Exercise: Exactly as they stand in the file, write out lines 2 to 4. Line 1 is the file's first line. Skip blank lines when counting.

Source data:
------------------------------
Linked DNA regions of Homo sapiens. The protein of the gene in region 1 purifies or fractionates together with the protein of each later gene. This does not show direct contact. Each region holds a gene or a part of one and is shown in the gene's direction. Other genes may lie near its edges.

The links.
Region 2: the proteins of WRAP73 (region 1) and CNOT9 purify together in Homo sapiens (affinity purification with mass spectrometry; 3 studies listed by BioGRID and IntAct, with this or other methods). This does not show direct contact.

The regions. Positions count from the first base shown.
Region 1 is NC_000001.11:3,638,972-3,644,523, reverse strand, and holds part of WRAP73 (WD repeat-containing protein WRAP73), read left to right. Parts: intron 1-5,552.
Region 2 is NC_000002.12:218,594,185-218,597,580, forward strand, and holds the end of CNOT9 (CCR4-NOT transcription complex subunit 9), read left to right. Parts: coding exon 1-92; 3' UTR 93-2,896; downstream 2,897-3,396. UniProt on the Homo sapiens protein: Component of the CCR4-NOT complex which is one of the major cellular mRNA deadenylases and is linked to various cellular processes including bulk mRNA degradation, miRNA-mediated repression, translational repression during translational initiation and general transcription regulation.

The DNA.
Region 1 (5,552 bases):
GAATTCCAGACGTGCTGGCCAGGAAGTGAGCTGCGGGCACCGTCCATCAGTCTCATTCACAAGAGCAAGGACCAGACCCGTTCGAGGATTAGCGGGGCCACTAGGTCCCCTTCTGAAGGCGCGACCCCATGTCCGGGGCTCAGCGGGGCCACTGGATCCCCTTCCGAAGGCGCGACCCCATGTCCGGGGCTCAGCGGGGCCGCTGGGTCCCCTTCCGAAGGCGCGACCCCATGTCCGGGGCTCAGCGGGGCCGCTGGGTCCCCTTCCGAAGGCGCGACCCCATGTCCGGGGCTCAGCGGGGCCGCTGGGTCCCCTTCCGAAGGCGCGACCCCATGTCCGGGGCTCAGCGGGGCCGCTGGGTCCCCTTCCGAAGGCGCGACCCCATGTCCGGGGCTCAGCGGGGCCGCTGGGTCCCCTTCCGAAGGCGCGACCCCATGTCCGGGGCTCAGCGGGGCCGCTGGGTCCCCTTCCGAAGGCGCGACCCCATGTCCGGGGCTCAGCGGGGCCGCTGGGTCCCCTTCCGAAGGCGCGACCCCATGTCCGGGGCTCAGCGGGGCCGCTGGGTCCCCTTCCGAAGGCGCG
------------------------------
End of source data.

The links.
Region 2: the proteins of WRAP73 (region 1) and CNOT9 purify together in Homo sapiens (affinity purification with mass spectrometry; 3 studies listed by BioGRID and IntAct, with this or other methods). This does not show direct contact.

The regions. Positions count from the first base shown.